It’s a standard three-storey house in an upscale Gurgaon colony. A shingle outside says that it’s owned by a lawyer. Inside, it’s a state-of-the-art hospital that is at the centre of a global kidney racket uncovered in police raids through Thursday night and Friday.
People in need of kidney came here from all over the world, checked into a guesthouse (run as part of the racket). And as soon as a match was found — usually a poor labourer — the transplant was carried out.
<b1>The recipient got a kidney for anything between Rs 15 lakh and Rs 25 lakh. Out of this, the donor got Rs 50,000 to Rs 1 lakh; the rest was split between the doctors running the hospital and their network of middlemen.
The police raided this hospital and others in Moradabad and Ballabgarh and arrested a doctor, his driver and three middlemen.
The police also rescued five donors — all poor labourers — from a house. Three of them had already been operated upon. Police also detained two patients and three persons accompanying them. The patients were identified as Joy Mathewal, a 53-year-old NRI from the US and Heleni Kitroki, also 53, from Greece.
A man called Dr Amit Kumar masterminded the whole operation, the police said. They are still looking for him. He earlier went by another name — Dr Santosh Rameshwar Raut — when he was in Mumbai.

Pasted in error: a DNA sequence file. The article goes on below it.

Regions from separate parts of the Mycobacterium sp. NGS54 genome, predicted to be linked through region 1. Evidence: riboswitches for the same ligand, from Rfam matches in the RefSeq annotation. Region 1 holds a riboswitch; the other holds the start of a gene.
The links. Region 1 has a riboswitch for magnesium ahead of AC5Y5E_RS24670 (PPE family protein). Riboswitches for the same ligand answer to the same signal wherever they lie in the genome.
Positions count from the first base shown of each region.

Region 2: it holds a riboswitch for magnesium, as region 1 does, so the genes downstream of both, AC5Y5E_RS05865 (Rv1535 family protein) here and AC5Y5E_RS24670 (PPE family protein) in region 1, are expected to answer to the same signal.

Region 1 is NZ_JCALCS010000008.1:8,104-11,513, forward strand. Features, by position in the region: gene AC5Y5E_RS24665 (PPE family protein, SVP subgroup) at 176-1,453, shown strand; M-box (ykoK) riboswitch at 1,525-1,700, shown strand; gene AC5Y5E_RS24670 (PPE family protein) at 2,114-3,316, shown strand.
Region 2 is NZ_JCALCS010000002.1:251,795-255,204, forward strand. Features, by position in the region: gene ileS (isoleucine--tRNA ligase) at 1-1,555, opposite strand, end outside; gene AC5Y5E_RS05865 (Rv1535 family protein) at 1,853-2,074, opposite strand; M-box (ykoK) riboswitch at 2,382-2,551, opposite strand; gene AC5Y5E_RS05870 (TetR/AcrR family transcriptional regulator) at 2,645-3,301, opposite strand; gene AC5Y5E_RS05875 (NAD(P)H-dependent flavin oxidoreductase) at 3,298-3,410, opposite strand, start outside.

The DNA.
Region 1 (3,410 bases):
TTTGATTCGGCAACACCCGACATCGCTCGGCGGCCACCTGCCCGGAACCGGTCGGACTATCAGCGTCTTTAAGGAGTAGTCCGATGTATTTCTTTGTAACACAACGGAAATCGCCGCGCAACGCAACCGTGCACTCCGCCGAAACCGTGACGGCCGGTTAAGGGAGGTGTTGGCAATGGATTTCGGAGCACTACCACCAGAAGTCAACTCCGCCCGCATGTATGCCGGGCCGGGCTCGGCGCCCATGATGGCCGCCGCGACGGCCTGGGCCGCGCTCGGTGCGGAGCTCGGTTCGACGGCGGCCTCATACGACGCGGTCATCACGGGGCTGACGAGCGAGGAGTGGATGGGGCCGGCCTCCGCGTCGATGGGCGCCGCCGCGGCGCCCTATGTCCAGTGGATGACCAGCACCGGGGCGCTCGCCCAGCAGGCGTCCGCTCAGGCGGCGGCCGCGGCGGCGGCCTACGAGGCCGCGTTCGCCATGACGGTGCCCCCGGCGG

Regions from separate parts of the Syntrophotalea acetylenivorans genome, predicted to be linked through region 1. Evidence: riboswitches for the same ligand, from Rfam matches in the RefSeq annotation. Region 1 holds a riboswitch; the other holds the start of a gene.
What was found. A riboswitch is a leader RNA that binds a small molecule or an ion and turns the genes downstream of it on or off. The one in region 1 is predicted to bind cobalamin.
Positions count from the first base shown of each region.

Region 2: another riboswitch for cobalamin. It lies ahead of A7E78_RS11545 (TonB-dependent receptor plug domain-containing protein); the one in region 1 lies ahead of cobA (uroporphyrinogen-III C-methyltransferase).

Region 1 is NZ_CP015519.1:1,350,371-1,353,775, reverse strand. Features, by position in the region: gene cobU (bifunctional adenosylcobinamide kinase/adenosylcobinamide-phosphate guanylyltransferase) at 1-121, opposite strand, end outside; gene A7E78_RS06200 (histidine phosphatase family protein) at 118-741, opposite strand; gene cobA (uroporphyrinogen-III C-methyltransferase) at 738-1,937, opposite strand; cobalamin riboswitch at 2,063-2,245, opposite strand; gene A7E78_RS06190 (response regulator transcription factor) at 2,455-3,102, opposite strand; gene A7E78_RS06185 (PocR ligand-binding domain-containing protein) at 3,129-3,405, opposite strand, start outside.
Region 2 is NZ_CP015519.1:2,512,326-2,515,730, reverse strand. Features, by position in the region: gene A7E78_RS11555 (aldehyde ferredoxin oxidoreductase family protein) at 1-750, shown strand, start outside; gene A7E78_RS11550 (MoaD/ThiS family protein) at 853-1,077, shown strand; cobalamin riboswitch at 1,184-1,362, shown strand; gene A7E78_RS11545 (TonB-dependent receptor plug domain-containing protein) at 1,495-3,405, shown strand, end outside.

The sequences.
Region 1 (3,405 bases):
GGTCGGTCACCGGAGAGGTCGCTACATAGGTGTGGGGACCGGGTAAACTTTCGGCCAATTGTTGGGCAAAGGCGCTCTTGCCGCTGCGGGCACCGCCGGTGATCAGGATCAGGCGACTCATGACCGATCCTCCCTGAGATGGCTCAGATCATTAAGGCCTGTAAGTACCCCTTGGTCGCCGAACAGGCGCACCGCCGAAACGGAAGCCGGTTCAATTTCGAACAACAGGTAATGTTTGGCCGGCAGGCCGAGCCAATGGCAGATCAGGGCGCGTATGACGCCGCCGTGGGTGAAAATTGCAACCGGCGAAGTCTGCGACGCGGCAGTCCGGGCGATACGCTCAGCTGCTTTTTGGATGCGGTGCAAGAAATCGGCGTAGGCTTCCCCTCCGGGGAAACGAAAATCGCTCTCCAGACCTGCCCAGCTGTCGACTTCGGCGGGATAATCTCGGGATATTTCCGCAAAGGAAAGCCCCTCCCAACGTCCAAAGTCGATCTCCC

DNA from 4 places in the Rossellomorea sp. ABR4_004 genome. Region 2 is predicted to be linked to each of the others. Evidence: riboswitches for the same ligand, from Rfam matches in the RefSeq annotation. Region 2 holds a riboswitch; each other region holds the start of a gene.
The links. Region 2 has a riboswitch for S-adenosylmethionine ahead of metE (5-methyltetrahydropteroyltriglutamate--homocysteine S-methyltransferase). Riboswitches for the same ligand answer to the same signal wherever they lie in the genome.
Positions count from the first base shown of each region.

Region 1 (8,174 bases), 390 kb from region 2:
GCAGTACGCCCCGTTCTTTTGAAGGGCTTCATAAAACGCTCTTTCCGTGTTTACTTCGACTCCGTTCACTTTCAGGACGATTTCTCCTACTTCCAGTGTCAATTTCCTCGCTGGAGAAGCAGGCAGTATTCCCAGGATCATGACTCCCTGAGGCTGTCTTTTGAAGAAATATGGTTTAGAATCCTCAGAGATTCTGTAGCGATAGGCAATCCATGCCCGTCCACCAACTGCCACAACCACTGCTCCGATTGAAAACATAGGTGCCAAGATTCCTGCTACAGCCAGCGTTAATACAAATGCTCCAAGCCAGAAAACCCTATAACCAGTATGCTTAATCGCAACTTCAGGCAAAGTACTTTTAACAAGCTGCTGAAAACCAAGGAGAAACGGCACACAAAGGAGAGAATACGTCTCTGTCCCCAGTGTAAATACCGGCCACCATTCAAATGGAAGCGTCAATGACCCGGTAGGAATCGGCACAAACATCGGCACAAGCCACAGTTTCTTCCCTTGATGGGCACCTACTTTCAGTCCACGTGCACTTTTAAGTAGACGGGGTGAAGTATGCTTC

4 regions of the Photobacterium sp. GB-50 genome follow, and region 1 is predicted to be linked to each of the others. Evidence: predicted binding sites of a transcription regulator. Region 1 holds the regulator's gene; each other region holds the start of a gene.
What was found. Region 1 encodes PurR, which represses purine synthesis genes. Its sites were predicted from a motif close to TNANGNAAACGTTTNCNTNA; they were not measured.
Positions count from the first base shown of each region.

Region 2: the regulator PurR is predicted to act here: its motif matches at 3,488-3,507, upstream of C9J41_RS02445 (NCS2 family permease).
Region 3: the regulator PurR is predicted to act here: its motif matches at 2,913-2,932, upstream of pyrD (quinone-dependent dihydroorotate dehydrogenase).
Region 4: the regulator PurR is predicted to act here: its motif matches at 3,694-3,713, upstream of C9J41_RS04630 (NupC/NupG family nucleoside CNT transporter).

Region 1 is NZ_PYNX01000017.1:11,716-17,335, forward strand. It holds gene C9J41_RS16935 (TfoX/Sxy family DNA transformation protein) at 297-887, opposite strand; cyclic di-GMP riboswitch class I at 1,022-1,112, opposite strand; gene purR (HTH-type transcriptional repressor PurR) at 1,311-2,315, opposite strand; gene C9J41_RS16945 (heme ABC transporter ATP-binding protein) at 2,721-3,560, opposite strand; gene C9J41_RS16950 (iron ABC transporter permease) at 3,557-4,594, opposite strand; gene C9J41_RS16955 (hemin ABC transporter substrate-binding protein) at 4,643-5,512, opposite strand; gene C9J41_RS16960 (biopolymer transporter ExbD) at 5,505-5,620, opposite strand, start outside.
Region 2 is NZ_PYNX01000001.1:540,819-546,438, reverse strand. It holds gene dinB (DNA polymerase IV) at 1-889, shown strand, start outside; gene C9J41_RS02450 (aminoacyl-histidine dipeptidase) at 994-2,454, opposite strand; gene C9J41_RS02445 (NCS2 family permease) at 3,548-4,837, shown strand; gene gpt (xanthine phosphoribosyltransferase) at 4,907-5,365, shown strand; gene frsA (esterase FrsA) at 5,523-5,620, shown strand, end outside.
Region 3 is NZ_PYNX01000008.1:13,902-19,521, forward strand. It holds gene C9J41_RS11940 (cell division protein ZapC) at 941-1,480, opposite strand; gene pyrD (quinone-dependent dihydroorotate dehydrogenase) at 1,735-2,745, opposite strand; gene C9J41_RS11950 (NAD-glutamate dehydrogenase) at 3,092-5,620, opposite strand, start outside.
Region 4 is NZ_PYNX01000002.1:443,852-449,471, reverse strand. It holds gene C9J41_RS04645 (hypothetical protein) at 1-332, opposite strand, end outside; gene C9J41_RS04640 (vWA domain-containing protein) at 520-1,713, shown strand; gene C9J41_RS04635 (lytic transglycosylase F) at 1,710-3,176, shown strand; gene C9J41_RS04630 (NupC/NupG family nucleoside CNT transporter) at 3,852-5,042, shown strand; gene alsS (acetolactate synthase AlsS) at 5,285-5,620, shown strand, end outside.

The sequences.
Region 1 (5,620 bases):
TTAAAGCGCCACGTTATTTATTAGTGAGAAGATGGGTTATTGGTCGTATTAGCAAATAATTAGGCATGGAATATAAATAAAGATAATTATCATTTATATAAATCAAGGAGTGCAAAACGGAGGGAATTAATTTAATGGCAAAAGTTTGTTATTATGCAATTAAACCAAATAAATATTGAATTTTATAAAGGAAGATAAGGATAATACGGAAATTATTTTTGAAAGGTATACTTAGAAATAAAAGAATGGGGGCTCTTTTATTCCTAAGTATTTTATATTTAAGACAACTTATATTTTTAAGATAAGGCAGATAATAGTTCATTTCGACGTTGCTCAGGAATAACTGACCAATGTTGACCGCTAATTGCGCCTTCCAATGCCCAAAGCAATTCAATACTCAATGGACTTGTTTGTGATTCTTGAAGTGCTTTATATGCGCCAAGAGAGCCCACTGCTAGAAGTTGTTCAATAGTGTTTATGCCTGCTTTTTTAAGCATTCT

The police said they are also looking for Kumar’s brother Dr Jeewan Kumar and two other doctors — Dr Saraj Kumar and Dr Upendra Kumar.
Addressing reporters, Gurgaon police chief Mohinder Lal said, “We suspect around 400 or 500 kidney transplants were done by these doctors, over the last nine years.”
Kumar was earlier arrested in Delhi, Hyderabad and Mumbai for the same offence, but he managed to survive and thrive. His Gurgaon hospital was also raided some years ago and he was the subject of two sting operation by television news channels. Yet he remained in business.
The police said Kumar's gang consisted of over two-dozen doctors, helpers and touts. It was a dispute between two touts over the distribution of commission that brought the police to his illegal hospital.
One of them tipped off a Moradabad police constable, who informed his seniors. A team was then set up under police officer Manjil Saini. The investigations culminated in a joint raid in Gurgaon and Moradabad.
The police said Kumar’s clients came mostly come from the US, England, Canada, Saudi Arabia and Greece. The donors were mostly labourers from Meerut, Muradabad, Gaziabad and Delhi.
The three labourers, Wasim, Salim and Shakel, who had been recently operated upon told HT that they had been promised jobs worth Rs 150 per day plus free food, housing and other perks.
Kumar, the police said, would spend at least six months in Canada, where his family stays, looking for clients. His family shifted to Canada after the raid at his Gurgaon hospital some years back. He would shift base to India during winters.
(With inputs from S Raju, Meerut)